‘Technopolis’ is the largest complex of its kind to ever be built in Crete. It is located in Ammoudara, a coastal suburb of Heraklion , the island’s largest city. The 7000m sq complex comprises of five cinemas, an outdoor theatre, the ‘Piazza’ bar/cafeteria, the ‘Food & Grill’ restaurant, two bars, an internet café, shops and a kiosk.

Anamorphosis took on this project when construction of the concrete structure was already underway. The task was to therefore complete a building using an existing structure.

The design development was guided by the fact that the existing structure was a group of separate buildings, and it was felt that these needed to somehow be unified. Additionally the design of the complex had to be considered on a long, narrow site linking the main road and the sea-side.

The key design concept was therefore to create a characteristic outdoor element linking the various spaces, guiding visitors through the complex, from the entrance, to the courtyards, to the outdoor theatre overlooking the sea. It was also desired that the long, thin nature of the site should be emphasized, using a direct, linear feature that would highlight this elongated movement. A series of green, metallic triangular structures were designed, that formed arcades and ramps, framing outdoor routes for visitors whilst creating an artificial landscape on the site.

The combination of wood and metal construction of the ramps is remnant of the deck of a ship. The concept of the exterior walls in elevation was so that at the points where there were no openings in the walls, there were three horizontal zones of varying materials. These consisted of an upper area of solid zinc, a central area of perforated zinc and a lower area being that of the inner plaster covered concrete wall. At the points where there were openings in the walls panels of opaque glass were used instead. Outer, low walls made of stone were designed to create a visual base for the metal arcade when viewing the building in elevation.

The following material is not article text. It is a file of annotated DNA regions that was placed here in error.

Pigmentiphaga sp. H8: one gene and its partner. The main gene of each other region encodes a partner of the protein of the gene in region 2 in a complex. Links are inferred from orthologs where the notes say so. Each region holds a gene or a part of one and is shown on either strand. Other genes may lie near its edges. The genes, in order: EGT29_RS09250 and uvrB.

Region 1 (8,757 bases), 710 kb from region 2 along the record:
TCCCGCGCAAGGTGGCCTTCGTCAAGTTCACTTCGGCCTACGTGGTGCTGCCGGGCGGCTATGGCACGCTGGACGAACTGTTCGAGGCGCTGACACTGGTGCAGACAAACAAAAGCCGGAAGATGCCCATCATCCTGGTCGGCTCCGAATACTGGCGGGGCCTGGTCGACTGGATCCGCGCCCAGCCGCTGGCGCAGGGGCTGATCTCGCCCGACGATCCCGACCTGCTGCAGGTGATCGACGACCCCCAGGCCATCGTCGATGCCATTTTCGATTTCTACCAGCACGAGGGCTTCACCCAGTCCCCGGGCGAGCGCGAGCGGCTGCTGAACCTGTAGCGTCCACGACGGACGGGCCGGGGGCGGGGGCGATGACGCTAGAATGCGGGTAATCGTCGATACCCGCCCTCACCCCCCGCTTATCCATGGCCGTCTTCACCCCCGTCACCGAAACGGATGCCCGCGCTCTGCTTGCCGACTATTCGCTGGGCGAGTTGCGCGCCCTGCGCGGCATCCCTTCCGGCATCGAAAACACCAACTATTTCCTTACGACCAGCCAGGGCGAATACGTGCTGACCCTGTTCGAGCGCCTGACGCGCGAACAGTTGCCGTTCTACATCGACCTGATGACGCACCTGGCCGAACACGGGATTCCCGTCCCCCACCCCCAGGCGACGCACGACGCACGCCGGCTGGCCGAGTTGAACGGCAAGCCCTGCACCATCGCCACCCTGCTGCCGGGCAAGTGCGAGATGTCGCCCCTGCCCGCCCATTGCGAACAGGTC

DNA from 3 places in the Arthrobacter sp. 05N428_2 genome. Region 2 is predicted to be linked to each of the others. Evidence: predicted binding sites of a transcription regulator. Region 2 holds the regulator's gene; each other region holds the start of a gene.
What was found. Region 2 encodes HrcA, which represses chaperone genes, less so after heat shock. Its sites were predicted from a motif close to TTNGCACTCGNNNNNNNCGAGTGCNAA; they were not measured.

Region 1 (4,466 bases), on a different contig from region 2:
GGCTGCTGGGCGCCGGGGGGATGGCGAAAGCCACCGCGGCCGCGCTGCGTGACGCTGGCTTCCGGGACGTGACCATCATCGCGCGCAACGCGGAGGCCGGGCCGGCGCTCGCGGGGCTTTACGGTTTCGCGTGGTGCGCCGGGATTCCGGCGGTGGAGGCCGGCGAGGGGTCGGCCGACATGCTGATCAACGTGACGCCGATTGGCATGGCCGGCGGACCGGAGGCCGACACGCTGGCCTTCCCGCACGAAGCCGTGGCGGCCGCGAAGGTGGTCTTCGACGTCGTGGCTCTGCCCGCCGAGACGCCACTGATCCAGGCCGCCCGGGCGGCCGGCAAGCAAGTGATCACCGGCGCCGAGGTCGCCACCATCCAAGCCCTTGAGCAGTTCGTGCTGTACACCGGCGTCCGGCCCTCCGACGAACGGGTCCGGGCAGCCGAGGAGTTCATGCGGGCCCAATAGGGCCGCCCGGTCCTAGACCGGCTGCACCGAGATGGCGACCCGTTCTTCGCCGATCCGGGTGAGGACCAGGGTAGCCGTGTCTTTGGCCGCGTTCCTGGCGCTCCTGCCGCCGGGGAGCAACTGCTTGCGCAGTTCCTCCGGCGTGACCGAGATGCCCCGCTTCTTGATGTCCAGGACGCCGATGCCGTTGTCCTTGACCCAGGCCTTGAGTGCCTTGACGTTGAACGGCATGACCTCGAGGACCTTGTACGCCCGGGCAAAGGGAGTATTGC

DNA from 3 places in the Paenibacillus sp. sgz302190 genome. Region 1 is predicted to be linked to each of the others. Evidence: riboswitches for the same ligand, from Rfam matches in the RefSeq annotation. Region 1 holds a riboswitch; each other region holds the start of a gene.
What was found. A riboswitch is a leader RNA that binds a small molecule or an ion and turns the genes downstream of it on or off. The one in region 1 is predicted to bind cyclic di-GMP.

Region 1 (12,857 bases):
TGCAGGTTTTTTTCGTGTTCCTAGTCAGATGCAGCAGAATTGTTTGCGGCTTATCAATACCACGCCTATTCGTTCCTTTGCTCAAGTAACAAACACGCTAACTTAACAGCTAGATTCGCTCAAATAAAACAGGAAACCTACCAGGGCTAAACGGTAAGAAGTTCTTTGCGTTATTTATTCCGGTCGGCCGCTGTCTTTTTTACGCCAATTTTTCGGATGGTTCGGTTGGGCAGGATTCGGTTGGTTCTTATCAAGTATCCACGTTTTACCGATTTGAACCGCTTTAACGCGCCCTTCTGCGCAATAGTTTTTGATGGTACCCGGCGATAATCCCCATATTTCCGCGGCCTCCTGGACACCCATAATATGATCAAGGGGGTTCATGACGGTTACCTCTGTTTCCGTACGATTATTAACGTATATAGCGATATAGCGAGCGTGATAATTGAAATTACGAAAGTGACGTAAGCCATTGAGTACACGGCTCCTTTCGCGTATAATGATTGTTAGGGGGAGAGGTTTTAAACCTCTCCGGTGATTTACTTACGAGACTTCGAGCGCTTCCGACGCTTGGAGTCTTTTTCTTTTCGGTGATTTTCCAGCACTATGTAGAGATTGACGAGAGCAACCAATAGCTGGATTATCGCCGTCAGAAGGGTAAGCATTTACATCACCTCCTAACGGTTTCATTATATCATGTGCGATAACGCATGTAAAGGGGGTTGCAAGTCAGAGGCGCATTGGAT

In the interiors materials were used to continue directed movement, guiding the visitor through space and connecting spaces. In the main lobby of the building this was achieved through the use of organic, veneered wood, taking the shape of wave-like strips starting at the entrance of the lobby and continuing around to the popcorn bar. A sense of direction was also created in the main lobby, cinema foyer and bar area through the design of the ceilings, as an array of sinuous, geometric volumes define the ceiling form, resulting in a sculpted feel, as they transform visually while one walks through the spaces, and also underline the sense of sweeping movement. The central staircase connecting the lower and upper levels, enriches the in between space through a striking metal and wood construction, suspended from stainless steel cables.

Movement was also echoed in the interiors through the lighting design. In the main lobby RGB lighting was used, changing color over time based regular intervals, hence transforming space in relation to the movement of time, reminiscent of the moving image of cinema. In the cinema foyer the use of lights inlaid in the flooring using colored, glass strips, guide the movement of the visitor from the top of the stairs to each of the cinemas.

In the downstairs bar pillars were dressed with white plexi glass bodies and fluorescent lights, and lights was inserted into the ceiling voids created through the layered forms, resulting in ‘cracks’ of light in the ceiling, highlighting the feeling of movement created by the ceiling.  A similar application was used in the ceiling over the popcorn bar where a flowing display of straight lines of light guide the visitor from the main lobby to the pop corn bar.